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Apache Tapestry

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Title: Apache Tapestry  
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Apache Tapestry

Apache Tapestry
Original author(s) Howard Lewis Ship
Developer(s) Apache Software Foundation
Stable release 5.3.8 / November 20, 2014 (2014-11-20)
Development status Active
Written in Java
Operating system Cross-platform (Java Virtual Machine)
Type Web Framework
License Apache License 2.0
Website citation

Apache Tapestry is an open-source component-oriented Java web application framework conceptually similar to JavaServer Faces and Apache Wicket.[22] Tapestry was created by Howard Lewis Ship, and was adopted by the Apache Software Foundation as a top-level project in 2006.[23]

Tapestry emphasizes simplicity, ease of use, and developer productivity. It adheres to the Convention over Configuration paradigm, eliminating almost all XML configuration.[24] Tapestry uses a modular approach to web development, by having a strong binding between each user interface component (object) on the web page and its corresponding Java class. This component-based architecture borrows many ideas from WebObjects.[25]

Notable Features

Live Class Reloading
Tapestry monitors the file system for changes to Java page classes, component classes, service implementation classes, HTML templates and component property files, and it hot-swaps the changes into the running application without requiring a restart. This provides a very short code-save-view feedback cycle that is claimed to greatly improve developer productivity.[26]
Pages may be constructed with small nestable components, each having a template and component class. Custom components are purportedly trivial to construct.[27]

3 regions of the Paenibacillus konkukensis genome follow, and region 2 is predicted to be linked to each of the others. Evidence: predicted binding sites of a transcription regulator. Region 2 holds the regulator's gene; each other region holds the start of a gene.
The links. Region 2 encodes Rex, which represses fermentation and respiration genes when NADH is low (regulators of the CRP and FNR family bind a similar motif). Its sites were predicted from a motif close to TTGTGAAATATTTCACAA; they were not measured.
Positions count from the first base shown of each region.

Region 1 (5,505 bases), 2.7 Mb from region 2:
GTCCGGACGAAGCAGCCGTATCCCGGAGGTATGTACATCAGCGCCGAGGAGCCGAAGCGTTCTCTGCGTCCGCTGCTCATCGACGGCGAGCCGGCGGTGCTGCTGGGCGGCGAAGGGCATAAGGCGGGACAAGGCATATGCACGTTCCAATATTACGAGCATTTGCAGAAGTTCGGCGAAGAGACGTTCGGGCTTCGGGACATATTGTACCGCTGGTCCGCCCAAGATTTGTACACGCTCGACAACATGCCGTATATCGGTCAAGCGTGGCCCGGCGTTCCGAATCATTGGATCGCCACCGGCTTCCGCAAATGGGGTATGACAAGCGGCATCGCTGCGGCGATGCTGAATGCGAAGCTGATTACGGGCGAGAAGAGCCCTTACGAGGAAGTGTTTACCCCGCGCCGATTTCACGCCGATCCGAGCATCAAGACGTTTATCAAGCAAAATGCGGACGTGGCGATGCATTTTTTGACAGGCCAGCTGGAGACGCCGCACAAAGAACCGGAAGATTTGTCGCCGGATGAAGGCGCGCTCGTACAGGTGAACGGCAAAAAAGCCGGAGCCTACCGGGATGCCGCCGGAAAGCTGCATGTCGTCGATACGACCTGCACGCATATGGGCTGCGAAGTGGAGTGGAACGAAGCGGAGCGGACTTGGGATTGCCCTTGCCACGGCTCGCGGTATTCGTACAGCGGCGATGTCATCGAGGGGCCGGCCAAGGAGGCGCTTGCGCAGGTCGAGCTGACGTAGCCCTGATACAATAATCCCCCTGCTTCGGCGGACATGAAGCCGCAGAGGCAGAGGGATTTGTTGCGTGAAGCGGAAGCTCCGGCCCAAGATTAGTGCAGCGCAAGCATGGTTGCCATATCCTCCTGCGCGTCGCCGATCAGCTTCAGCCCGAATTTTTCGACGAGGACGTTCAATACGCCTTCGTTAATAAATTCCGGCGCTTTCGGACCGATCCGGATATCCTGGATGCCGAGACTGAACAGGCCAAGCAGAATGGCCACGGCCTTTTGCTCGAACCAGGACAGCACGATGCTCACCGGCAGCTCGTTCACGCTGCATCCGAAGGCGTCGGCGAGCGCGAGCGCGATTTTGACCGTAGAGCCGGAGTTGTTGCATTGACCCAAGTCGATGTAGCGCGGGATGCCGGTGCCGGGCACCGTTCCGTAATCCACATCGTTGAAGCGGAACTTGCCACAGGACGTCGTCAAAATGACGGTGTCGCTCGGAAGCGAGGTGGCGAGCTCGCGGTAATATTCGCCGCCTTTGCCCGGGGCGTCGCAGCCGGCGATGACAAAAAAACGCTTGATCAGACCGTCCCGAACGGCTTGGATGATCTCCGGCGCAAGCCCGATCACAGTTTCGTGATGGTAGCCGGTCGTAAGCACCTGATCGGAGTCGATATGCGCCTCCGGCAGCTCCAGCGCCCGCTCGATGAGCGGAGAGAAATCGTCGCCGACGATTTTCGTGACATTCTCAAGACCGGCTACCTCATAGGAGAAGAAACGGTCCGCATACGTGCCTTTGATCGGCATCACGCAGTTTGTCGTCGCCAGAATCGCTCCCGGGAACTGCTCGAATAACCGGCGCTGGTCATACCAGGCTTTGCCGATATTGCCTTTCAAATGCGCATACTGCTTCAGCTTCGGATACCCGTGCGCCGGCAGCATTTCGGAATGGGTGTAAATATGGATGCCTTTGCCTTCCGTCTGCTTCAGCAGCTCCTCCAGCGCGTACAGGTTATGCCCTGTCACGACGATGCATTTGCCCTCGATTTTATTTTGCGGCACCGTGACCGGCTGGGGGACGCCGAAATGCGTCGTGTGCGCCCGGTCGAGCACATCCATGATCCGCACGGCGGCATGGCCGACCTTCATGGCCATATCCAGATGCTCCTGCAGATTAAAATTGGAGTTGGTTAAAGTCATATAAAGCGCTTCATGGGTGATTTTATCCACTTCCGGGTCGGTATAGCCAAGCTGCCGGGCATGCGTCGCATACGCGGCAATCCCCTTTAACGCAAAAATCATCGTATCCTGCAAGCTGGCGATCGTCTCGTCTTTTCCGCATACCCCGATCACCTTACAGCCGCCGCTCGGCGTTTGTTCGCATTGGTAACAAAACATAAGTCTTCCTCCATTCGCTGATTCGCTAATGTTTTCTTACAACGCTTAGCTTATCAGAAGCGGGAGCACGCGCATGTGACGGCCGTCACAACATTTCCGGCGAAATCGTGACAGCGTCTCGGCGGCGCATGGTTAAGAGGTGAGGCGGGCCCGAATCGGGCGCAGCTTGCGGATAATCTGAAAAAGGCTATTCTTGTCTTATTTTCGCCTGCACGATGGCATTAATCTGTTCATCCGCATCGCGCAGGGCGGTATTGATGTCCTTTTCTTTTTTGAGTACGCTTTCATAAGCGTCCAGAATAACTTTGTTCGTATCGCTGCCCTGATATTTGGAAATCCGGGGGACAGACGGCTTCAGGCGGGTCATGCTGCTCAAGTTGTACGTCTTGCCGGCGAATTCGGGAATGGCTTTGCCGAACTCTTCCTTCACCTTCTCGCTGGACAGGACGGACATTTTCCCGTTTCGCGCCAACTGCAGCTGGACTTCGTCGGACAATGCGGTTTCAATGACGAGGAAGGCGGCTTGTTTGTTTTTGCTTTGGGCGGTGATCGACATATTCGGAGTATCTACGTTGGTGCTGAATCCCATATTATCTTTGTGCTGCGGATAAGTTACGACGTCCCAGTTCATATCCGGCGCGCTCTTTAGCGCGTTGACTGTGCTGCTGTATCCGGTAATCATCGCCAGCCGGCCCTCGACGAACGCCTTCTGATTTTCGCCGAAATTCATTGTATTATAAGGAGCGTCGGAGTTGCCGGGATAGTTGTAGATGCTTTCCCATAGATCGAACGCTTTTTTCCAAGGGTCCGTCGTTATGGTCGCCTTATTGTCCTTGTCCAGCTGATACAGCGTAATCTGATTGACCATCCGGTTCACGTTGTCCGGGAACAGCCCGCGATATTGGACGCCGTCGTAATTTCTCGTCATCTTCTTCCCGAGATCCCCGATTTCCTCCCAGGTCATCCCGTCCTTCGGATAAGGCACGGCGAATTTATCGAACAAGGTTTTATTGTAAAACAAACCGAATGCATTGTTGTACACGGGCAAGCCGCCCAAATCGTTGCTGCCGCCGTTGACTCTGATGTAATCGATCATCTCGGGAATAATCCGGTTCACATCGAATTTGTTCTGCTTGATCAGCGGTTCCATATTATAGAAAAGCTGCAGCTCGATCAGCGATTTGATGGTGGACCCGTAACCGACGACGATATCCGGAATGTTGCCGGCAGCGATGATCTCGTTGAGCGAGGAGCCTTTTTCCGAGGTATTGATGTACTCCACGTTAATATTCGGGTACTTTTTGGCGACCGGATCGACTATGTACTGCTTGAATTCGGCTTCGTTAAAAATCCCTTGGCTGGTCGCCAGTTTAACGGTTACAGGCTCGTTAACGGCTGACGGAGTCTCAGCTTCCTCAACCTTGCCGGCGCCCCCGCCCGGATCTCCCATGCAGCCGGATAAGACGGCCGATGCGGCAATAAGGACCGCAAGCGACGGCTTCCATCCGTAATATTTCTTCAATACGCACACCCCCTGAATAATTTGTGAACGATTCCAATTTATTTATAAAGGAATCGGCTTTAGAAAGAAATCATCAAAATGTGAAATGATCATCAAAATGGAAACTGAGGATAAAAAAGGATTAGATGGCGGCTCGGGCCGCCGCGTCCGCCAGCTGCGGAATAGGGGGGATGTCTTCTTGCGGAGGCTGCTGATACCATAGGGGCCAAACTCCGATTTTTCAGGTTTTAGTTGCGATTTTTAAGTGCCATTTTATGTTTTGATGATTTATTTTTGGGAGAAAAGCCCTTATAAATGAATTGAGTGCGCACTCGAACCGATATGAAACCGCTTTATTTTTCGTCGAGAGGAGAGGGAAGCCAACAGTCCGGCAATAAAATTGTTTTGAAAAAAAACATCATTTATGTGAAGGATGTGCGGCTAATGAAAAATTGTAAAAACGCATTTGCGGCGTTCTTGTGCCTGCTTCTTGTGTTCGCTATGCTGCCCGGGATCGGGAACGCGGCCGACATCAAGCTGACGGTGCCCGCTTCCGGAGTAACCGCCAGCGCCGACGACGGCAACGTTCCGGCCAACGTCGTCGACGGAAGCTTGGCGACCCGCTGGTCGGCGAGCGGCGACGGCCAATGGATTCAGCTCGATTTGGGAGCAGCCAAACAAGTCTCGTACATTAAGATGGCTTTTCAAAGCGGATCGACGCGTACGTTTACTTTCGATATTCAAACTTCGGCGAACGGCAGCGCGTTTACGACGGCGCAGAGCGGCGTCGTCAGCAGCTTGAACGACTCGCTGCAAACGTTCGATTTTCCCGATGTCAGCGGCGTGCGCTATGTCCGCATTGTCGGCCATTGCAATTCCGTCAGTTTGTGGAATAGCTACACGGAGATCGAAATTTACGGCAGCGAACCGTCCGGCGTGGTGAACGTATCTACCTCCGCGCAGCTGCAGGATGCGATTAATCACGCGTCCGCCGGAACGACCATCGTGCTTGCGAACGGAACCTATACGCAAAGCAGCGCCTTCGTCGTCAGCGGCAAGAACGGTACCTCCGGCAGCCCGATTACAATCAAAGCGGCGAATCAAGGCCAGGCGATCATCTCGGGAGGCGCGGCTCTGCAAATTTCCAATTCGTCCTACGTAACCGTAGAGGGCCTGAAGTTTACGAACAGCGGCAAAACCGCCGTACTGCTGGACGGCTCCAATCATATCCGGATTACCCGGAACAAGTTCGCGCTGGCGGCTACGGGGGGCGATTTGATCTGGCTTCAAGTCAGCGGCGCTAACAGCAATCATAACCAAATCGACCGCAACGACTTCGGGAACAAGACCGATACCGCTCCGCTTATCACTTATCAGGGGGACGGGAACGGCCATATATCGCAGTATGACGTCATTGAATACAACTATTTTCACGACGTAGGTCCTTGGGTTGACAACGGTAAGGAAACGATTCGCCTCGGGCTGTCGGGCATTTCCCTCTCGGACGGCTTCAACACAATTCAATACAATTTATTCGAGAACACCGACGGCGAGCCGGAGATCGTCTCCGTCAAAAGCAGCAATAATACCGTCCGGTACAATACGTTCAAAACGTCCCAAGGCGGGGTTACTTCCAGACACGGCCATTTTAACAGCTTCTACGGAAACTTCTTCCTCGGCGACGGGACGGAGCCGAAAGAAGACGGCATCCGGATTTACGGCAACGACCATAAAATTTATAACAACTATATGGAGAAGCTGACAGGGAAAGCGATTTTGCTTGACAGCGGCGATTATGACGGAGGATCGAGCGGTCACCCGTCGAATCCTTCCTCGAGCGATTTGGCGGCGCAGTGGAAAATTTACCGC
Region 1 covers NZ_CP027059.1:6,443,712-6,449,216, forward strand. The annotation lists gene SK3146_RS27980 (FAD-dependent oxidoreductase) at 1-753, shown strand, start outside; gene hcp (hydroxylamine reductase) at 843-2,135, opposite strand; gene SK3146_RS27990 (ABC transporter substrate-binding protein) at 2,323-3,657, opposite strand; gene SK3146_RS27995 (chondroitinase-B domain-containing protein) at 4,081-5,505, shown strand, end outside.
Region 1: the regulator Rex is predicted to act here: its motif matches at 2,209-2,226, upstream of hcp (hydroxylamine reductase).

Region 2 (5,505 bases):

Convention over configuration
Tapestry uses naming conventions and annotations, rather than XML, to configure the application.[28]
Spare use of HTTPSession
By making minimal use of the HTTPSession, Tapestry is designed to be highly efficient in a clustered, session-replicated environment.[29]
Most form submissions follow the Post/Redirect/Get (PRG) pattern, which reduces multiple form submission accidents and makes URLs friendlier and more bookmarkable, along with enabling the browser Back and Refresh buttons to operate normally.[30]
Inversion of Control (IOC)
Tapestry is built on a lightweight Inversion of Control layer with similarities to Google Guice but designed to make nearly all aspects of Tapestry's behavior configurable and replaceable.[31]

Hello World Example

A minimal, templated, Tapestry application needs only three files:

The (X)HTML template for the /helloworld page. Tapestry templates can contain any well-formed (X)HTML markup.


Hello, ${username}
The page class associated with the template. Here it merely provides a *username* property that the template can access.
package org.example.demo.pages;

/** a page class (automatically associated with the template file of the same name) */
public class HelloWorld {

    /** an ordinary getter */
    public String getUsername() {
        return "world";
The servlet application Deployment Descriptor, which installs Tapestry as a servlet filter.

    Tapestry Example

Class Transformation

Tapestry uses bytecode manipulation to transform page and component classes at runtime. This approach allows the page and component classes to be written as simple POJOs, with a few naming conventions and annotations potentially triggering substantial additional behavior at class load time. Tapestry versions 5.0, 5.1 and 5.2 used the Javassist bytecode manipulation library. Subsequent versions replaced Javassist with a new bytecode manipulation layer called Plastic which is based on ObjectWeb ASM.[32][33]